13.4. Blackwood. 1

1. The book that Lincoln held in his lap in the Mathew Brady studios was a photograph album. However, in most reproductions of the image, the book is either captioned as, or made to look like, a Bible. The 1865 Currier & Ives’ lithograph based on the pose was titled President Lincoln at Home, Reading the Scriptures to His Wife and Son. One can see the deliberate visual changes made by the artisans reproducing the image by comparing two engravings published by H.B. Hall. Look closely at the visual detail of the books: the first reproduces the book as a photo album, the second as a Bible. Lincoln himself worried over the book’s falsely “biblical” appearance. In Lincoln in Photographs, Lloyd Ostendorf relays Lincoln’s concern that any visual fabrications representing the photo album as a Bible would amount to “a species of false pretence.” Lincoln’s brief but suggestive comment makes explicit what the photograph’s changing nature asserts implicitly: images can and do lie.


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Welcome to Commonplace, a destination for exploring and exchanging ideas about early American history and culture. A bit less formal than a scholarly journal, a bit more scholarly than a popular magazine, Commonplace speaks—and listens—to scholars, museum curators, teachers, hobbyists, and just about anyone interested in American history before 1900. It is for all sorts of people to read about all sorts of things relating to early American life—from architecture to literature, from politics to parlor manners. It’s a place to find insightful analysis of early American history as it is discussed in scholarly literature, as it manifests on the evening news, as it is curated in museums, big and small; as it is performed in documentary and dramatic films and as it shows up in everyday life.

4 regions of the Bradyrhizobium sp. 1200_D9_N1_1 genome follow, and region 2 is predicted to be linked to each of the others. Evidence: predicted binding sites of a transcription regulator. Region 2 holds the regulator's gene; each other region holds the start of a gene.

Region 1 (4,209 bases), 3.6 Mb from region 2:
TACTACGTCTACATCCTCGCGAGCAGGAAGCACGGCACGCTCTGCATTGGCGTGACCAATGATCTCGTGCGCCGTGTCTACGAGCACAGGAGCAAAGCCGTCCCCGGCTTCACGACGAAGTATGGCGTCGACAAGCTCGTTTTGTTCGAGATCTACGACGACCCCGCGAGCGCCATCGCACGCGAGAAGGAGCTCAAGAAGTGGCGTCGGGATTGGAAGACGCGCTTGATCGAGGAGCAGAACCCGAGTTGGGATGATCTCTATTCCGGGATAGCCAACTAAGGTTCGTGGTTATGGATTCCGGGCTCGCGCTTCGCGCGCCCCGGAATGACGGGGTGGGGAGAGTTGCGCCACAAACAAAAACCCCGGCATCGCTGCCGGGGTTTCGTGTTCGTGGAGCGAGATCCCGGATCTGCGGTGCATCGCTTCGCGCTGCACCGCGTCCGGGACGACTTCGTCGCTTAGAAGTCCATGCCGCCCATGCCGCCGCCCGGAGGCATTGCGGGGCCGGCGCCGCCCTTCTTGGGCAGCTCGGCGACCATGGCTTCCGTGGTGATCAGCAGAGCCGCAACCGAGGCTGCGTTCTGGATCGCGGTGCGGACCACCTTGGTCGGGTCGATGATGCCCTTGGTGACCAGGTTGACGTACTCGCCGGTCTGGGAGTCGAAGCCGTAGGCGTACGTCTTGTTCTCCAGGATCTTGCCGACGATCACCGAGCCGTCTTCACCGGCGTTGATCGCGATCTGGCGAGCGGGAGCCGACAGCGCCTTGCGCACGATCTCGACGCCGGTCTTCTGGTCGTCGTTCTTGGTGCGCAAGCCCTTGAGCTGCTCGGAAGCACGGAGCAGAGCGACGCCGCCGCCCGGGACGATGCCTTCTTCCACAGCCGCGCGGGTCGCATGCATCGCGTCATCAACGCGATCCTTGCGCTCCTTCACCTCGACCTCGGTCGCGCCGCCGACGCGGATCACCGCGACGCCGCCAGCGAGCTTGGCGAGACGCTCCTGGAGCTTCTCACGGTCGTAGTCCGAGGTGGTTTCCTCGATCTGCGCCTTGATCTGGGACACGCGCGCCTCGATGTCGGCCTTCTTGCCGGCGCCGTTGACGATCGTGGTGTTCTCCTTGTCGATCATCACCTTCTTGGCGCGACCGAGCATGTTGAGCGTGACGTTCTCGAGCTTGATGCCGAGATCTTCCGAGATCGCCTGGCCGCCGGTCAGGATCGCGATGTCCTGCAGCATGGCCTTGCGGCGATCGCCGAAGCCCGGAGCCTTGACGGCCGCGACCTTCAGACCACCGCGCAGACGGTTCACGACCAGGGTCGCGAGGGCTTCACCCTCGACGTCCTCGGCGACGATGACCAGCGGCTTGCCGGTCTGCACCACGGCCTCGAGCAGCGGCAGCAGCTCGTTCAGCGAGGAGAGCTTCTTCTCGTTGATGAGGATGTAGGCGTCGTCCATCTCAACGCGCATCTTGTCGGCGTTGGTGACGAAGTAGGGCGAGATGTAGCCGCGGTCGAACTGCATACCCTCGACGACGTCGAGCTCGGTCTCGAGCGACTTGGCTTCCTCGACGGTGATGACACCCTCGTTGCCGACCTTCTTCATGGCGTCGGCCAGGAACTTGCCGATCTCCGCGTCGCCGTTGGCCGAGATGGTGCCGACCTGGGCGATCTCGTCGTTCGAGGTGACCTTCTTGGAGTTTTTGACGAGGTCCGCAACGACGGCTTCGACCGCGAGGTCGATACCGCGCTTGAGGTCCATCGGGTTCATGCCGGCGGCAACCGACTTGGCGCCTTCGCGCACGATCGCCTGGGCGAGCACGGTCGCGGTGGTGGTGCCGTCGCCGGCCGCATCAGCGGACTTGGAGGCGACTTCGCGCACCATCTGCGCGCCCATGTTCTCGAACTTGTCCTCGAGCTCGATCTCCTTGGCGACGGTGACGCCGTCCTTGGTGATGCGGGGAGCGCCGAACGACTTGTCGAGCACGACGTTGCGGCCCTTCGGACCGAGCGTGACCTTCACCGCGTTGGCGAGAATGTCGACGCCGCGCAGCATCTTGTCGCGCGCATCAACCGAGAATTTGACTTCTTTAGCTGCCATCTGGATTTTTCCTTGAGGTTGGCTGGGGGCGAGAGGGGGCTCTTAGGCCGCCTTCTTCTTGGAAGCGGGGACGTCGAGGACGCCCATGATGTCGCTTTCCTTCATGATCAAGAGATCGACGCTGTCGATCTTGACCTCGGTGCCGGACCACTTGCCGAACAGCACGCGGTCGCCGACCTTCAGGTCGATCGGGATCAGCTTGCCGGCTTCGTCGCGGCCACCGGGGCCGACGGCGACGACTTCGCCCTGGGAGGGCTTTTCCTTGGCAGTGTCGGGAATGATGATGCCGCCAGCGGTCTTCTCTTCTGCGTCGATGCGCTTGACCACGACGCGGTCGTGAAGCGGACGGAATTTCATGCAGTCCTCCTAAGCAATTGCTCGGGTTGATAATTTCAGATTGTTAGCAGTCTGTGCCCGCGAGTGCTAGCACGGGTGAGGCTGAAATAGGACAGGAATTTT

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Sophie White, “Trading Looks Race, Religion and Dress in French America,” Commonplace: the journal of early American life, accessed September 30, 2019, http://commonplace.online/article/trading-looks-race-religion-dress-french-america/

 

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